Government of Canada Invests in New Fund for Niagara-on-the-Lake Tourism Operator

I would like to introduce you to the three wonderful people in this picture which was taken in my garden last summer: Bev Edwardson, Head Usher; Muriel Triano, House Manager; and Corrie Vriens, also a Head Usher, now retired. Collectively, they’ve devoted more than 75 years working for the Shaw. Notice Bernard’s head peering over their shoulders through the cedars! If Shaw were alive today, he would likely be writing some controversial plays about the times we are in, using his gift of satire and political allegory to invoke discussion. He would have been as disappointed as we are that so many shows had to be cancelled this year. But, in spite of that, he would be so pleased to see how much dedication has been given for more than fifty years by the staff, volunteers, and patrons to our wonderful gem of a theatre named in his honour.  

The Show Must Go On: ”Billowing Floors, and Odours Galore!”

Seventh in a series by Paddy Parr, Shaw Gardens Chair

The annual flurry of Marketing activities, always fuels the success of the new season. One very important pre-Opening event was TOURISM NIGHT.   This annual event with a pre-show ‘meet and greet’ reception, was followed by a main-stage performance, and closing with post-show refreshments. Hosted by the Marketing Department, the gathering was to promote not only the theatre, but the Niagara tourism partners as well.  It was always an upbeat, full house event!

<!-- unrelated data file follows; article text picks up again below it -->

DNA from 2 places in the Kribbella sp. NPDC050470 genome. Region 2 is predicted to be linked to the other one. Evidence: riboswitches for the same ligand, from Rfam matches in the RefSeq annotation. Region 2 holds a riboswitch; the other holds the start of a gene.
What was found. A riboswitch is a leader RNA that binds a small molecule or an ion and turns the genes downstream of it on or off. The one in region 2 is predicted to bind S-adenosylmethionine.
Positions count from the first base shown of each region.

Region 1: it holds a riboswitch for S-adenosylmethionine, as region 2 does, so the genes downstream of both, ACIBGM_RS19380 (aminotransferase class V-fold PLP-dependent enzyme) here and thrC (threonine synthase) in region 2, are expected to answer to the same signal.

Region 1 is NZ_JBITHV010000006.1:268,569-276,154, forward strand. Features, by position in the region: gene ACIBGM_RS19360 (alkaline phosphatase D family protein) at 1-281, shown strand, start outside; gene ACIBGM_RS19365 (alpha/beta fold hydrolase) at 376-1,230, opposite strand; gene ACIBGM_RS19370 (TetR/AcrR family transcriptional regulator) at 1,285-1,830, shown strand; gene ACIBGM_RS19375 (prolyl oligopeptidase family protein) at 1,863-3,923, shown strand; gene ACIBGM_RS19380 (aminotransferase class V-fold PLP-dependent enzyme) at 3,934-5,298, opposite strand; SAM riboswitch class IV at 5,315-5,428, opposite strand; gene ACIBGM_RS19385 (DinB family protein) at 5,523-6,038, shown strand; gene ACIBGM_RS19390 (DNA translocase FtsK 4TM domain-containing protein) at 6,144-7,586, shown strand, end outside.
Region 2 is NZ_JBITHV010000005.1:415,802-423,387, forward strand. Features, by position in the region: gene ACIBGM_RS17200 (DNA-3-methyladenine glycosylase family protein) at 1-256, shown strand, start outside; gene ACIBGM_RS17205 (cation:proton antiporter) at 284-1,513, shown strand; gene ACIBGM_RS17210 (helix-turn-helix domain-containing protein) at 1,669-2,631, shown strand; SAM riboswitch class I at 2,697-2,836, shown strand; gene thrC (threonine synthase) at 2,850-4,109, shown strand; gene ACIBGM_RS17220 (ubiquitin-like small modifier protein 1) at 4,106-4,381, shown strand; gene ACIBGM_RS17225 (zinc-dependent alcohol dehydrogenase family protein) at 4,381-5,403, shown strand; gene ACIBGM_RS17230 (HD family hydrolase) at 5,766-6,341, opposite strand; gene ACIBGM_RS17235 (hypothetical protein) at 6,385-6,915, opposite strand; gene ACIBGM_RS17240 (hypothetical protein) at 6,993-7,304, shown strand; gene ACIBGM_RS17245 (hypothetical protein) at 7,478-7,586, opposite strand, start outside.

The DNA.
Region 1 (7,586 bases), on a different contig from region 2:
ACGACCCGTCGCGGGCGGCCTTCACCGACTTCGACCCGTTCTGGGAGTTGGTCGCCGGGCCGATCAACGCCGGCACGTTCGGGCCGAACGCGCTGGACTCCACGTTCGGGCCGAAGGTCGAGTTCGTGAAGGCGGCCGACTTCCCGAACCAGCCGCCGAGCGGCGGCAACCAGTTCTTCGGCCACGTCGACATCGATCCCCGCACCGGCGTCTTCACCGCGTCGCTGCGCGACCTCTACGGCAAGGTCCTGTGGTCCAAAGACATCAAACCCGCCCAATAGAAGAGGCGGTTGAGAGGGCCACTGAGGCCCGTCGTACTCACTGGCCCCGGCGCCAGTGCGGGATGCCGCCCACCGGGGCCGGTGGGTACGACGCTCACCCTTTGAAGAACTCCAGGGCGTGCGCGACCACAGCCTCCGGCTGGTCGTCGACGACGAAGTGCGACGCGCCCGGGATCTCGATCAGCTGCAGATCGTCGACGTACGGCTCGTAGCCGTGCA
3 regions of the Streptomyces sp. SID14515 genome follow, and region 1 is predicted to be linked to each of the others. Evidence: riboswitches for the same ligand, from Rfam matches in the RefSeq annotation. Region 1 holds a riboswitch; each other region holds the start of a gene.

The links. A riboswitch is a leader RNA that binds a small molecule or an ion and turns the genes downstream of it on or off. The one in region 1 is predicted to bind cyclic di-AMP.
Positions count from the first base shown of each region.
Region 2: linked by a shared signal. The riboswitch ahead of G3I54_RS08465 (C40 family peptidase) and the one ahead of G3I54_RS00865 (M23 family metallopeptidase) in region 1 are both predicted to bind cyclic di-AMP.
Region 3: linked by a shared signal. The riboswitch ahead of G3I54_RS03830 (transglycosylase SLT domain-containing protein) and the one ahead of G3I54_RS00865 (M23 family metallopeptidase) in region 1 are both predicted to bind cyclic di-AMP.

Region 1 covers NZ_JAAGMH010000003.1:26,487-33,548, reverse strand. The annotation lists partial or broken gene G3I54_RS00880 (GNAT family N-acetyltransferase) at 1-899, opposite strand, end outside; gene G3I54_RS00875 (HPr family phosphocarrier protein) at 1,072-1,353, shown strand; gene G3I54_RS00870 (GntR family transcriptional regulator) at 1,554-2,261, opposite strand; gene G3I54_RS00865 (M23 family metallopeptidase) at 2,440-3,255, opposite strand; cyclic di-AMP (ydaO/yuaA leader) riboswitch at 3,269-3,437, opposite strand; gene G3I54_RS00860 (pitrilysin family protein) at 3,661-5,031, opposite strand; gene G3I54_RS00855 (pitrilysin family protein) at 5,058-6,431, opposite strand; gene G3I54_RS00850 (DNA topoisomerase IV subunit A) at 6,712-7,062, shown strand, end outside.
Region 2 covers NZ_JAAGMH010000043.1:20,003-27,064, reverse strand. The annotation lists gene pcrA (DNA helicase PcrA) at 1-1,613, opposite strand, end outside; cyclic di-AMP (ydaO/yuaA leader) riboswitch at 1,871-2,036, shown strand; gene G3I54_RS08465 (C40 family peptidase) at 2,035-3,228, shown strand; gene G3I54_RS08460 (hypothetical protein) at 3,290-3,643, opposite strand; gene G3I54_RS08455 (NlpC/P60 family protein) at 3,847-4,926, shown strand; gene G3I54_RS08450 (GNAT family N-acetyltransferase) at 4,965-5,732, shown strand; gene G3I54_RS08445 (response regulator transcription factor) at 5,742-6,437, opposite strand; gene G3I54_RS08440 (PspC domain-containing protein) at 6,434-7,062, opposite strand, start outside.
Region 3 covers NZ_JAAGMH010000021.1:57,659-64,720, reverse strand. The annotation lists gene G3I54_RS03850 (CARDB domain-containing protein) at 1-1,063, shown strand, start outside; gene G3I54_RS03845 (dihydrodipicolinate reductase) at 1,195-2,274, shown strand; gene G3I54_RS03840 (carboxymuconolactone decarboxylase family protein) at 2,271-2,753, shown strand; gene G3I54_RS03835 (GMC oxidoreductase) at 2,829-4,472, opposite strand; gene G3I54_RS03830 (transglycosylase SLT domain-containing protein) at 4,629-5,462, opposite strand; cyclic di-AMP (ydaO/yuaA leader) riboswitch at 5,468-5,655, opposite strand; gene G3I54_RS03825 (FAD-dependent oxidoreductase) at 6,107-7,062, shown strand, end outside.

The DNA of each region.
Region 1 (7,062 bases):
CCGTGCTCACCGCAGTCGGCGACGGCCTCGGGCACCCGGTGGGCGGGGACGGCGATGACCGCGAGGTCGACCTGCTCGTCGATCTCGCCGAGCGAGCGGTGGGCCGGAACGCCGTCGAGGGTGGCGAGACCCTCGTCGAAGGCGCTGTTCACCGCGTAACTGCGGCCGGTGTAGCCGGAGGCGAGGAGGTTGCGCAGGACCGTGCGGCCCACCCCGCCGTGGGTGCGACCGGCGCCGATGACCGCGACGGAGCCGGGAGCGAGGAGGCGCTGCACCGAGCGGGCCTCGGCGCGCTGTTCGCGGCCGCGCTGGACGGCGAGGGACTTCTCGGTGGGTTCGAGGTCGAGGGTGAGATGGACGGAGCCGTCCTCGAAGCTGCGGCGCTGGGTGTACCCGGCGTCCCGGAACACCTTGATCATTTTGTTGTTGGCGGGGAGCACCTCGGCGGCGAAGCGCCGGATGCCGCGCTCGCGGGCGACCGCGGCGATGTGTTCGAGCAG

May 12, 2000 brought yet another weather-related crisis to the theatre.  The pre-show event went well, but during the performance, Niagara-on-the-Lake was hit with the most violent storm that was just short of a tornado!  Trees and light standards were knocked down all over Town.  For the first time, (and the only time in twenty-two years), I could not get out of my neighbourhood to get to the theatre when there was a call for help.  I was stranded!

The power of the storm had created a giant downdraft that literally sucked open one of the smoke hatches located on the roof of the fly tower!  The sudden change in building pressure caused the entire stage cloth to “billow”, alerting both the actors AND the audience, that something severe was taking place outside!  The wide-eyed actors continued on with the play, with the sound of roaring wind, ‘rising and falling’ floor, and raindrops dripping through lighting grids to the stage.  One lone Maintenance Department ‘hero’ climbed the upstage right spiral staircase, through the grid, and closed the hatch!!!  At the same time, the bewildered Marketing team who were setting up the lobby for the post-show party, were watching the lobby windows bowing in and out!  Luckily, they held!